Sin Nombre (2009)

May 13, 2011 § Leave a comment

Edgar Flores and an MS-13 gang leader in 'Sin Nombre'

Written and Directed by Cary Fukunaga

Sometimes a sub-genre takes on universal praise of mythical proportions, so much so that it gets to a point where it seems like films of that genre get an automatic A+. One such genre is the South American gangster film. It started with Amores Perros, continued with Cidade de Deus (City of God) and continued on so forth with Sin Nombre being the latest entry in the genre, about a young MS-13 gang member sent out to rob some innocent train jumpers. His morals get the best of him and he kills his fellow gang member in defense of the innocent passengers. He’s forced to go on the run as the gangsters back home (in accurate, scarily convincing make up tattoos replicating real gang members’ tattoos) put a worldwide bounty on his head, searching far and wide just to kill this young man who tried to do the right thing.

Now, the question is; why are these films so endlessly watchable, engrossing and universally praised? They have a formula; It starts with someone who is a part of the problem but not exactly like everybody else. Slightly different. This initial protagonist has some sort of a moral compass. Why? Because the film makers need the JoBlo audience to connect with a character and take the journey with them. To do that, you need someone who isnt all bad. They need to be conflicted because you, the audience, are conflicted. Then you have someone new to the game or whatever, someone not yet morally corrupted, but on the path. Then you have all the veteran bad guys who dont seem all that bad at first, but have very mean hobbies and wouldnt think twice about doing bad things if it meant helping themselves. Then you have the regular folk- usually parents or siblings- that try to reason with the bad influences.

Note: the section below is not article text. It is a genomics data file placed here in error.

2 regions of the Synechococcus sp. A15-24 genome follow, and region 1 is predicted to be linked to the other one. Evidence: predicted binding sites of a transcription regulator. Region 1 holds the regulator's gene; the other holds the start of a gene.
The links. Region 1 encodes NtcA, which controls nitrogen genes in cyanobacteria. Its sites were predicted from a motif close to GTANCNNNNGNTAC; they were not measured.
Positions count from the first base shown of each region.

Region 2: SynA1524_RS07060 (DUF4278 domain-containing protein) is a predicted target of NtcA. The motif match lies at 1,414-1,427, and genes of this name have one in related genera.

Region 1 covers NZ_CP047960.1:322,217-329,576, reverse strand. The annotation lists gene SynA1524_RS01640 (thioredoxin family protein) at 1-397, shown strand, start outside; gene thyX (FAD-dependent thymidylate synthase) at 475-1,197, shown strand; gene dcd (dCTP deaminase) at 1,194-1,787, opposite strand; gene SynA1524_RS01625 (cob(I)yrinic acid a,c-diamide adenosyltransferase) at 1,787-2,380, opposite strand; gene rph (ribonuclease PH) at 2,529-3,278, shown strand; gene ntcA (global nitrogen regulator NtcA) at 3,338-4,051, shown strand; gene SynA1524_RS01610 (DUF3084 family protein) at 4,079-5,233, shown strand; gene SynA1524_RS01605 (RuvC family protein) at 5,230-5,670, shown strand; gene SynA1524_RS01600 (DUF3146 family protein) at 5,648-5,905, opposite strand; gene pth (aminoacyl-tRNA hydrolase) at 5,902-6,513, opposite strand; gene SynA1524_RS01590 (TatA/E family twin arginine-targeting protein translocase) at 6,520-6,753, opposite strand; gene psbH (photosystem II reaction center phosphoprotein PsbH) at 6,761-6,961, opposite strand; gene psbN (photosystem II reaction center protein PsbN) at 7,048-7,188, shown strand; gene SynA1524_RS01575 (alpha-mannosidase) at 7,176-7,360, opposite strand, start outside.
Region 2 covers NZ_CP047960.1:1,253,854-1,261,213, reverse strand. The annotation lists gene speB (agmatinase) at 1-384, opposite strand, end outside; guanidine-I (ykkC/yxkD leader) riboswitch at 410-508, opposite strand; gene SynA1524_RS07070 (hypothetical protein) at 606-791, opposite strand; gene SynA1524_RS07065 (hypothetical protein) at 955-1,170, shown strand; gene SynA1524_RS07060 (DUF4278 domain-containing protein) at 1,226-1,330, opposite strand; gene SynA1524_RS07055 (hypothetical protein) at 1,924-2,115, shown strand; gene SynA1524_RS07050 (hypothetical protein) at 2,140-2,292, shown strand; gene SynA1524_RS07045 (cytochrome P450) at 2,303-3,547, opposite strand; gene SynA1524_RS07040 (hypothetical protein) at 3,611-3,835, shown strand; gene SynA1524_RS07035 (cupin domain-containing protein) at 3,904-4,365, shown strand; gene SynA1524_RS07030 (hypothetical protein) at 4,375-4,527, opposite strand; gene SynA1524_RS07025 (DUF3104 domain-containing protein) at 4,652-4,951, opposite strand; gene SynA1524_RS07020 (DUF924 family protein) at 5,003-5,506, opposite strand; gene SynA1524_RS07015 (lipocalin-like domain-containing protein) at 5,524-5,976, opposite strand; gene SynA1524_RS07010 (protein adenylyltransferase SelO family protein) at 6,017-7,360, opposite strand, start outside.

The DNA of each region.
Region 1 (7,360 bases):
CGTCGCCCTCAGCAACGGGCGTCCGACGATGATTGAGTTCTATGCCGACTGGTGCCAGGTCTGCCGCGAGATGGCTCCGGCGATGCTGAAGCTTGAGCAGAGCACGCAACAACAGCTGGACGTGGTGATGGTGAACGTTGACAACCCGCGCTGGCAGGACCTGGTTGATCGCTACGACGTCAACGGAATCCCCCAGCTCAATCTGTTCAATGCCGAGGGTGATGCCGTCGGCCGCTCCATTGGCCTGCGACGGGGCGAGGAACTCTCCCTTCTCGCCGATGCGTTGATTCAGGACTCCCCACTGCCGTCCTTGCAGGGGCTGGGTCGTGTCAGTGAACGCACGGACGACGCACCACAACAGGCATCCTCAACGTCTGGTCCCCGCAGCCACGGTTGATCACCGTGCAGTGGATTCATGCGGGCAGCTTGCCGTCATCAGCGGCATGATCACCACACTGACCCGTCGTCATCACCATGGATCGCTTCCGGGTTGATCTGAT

Perhaps because they aren’t given untold millions and miles of green screen to make their films, latin auteurs are forced to find the drama in more human stories and as a result of this, the quality of the writing and the restraint the film makers exercise in telling their stories shows in the quality and complexity of their work and their uncompromising, unflinching willingness to tell stories the way they should be told, rather than making contrived allowances for a more satisfying viewer experience.

Sin Nombre is no different. Its a patient film about morally complex people in a morally complex environment. It is no wonder that Diego Luna and Gael Garcia Bernal Exec Produced it. It shows.


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